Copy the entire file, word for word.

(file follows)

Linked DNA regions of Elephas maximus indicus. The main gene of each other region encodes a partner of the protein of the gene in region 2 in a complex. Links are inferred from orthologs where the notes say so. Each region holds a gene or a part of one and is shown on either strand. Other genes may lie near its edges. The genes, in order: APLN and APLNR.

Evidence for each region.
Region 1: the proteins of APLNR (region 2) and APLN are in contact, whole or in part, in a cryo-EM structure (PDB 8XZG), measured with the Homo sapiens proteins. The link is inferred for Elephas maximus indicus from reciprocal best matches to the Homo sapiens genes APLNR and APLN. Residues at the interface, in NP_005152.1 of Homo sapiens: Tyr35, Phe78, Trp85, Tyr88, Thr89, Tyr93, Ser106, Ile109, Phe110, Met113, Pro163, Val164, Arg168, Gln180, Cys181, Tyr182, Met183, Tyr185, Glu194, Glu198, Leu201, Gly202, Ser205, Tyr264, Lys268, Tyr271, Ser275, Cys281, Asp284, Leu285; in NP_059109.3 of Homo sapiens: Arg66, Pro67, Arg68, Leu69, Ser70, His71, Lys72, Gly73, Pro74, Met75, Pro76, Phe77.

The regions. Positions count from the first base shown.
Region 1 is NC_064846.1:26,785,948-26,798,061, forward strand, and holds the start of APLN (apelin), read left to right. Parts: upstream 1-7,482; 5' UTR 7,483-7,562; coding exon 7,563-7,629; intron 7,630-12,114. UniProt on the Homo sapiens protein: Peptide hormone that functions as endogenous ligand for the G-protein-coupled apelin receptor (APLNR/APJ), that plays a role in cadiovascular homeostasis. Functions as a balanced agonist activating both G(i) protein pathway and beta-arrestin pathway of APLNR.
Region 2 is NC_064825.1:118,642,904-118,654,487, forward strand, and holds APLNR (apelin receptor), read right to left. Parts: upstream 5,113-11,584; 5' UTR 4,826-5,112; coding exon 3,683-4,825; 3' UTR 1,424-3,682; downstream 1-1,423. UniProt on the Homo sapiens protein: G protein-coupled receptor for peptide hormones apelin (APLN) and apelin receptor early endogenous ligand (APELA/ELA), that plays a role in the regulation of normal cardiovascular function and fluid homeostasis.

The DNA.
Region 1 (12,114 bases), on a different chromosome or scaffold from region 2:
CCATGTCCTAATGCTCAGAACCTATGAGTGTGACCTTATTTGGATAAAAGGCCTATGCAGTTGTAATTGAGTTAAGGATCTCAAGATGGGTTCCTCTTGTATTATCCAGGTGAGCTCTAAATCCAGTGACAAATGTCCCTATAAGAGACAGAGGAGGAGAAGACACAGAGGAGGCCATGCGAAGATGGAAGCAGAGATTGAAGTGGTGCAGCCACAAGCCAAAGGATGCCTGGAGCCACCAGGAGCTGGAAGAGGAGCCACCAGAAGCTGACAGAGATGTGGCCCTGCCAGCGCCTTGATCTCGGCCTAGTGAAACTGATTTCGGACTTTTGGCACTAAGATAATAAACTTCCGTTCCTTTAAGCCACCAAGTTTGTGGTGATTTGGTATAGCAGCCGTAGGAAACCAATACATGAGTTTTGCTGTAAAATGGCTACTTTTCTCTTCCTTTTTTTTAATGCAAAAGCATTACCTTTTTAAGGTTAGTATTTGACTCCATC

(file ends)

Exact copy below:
Linked DNA regions of Elephas maximus indicus. The main gene of each other region encodes a partner of the protein of the gene in region 2 in a complex. Links are inferred from orthologs where the notes say so. Each region holds a gene or a part of one and is shown on either strand. Other genes may lie near its edges. The genes, in order: APLN and APLNR.

Evidence for each region.
Region 1: the proteins of APLNR (region 2) and APLN are in contact, whole or in part, in a cryo-EM structure (PDB 8XZG), measured with the Homo sapiens proteins. The link is inferred for Elephas maximus indicus from reciprocal best matches to the Homo sapiens genes APLNR and APLN. Residues at the interface, in NP_005152.1 of Homo sapiens: Tyr35, Phe78, Trp85, Tyr88, Thr89, Tyr93, Ser106, Ile109, Phe110, Met113, Pro163, Val164, Arg168, Gln180, Cys181, Tyr182, Met183, Tyr185, Glu194, Glu198, Leu201, Gly202, Ser205, Tyr264, Lys268, Tyr271, Ser275, Cys281, Asp284, Leu285; in NP_059109.3 of Homo sapiens: Arg66, Pro67, Arg68, Leu69, Ser70, His71, Lys72, Gly73, Pro74, Met75, Pro76, Phe77.

The regions. Positions count from the first base shown.
Region 1 is NC_064846.1:26,785,948-26,798,061, forward strand, and holds the start of APLN (apelin), read left to right. Parts: upstream 1-7,482; 5' UTR 7,483-7,562; coding exon 7,563-7,629; intron 7,630-12,114. UniProt on the Homo sapiens protein: Peptide hormone that functions as endogenous ligand for the G-protein-coupled apelin receptor (APLNR/APJ), that plays a role in cadiovascular homeostasis. Functions as a balanced agonist activating both G(i) protein pathway and beta-arrestin pathway of APLNR.
Region 2 is NC_064825.1:118,642,904-118,654,487, forward strand, and holds APLNR (apelin receptor), read right to left. Parts: upstream 5,113-11,584; 5' UTR 4,826-5,112; coding exon 3,683-4,825; 3' UTR 1,424-3,682; downstream 1-1,423. UniProt on the Homo sapiens protein: G protein-coupled receptor for peptide hormones apelin (APLN) and apelin receptor early endogenous ligand (APELA/ELA), that plays a role in the regulation of normal cardiovascular function and fluid homeostasis.

The DNA.
Region 1 (12,114 bases), on a different chromosome or scaffold from region 2:
CCATGTCCTAATGCTCAGAACCTATGAGTGTGACCTTATTTGGATAAAAGGCCTATGCAGTTGTAATTGAGTTAAGGATCTCAAGATGGGTTCCTCTTGTATTATCCAGGTGAGCTCTAAATCCAGTGACAAATGTCCCTATAAGAGACAGAGGAGGAGAAGACACAGAGGAGGCCATGCGAAGATGGAAGCAGAGATTGAAGTGGTGCAGCCACAAGCCAAAGGATGCCTGGAGCCACCAGGAGCTGGAAGAGGAGCCACCAGAAGCTGACAGAGATGTGGCCCTGCCAGCGCCTTGATCTCGGCCTAGTGAAACTGATTTCGGACTTTTGGCACTAAGATAATAAACTTCCGTTCCTTTAAGCCACCAAGTTTGTGGTGATTTGGTATAGCAGCCGTAGGAAACCAATACATGAGTTTTGCTGTAAAATGGCTACTTTTCTCTTCCTTTTTTTTAATGCAAAAGCATTACCTTTTTAAGGTTAGTATTTGACTCCATC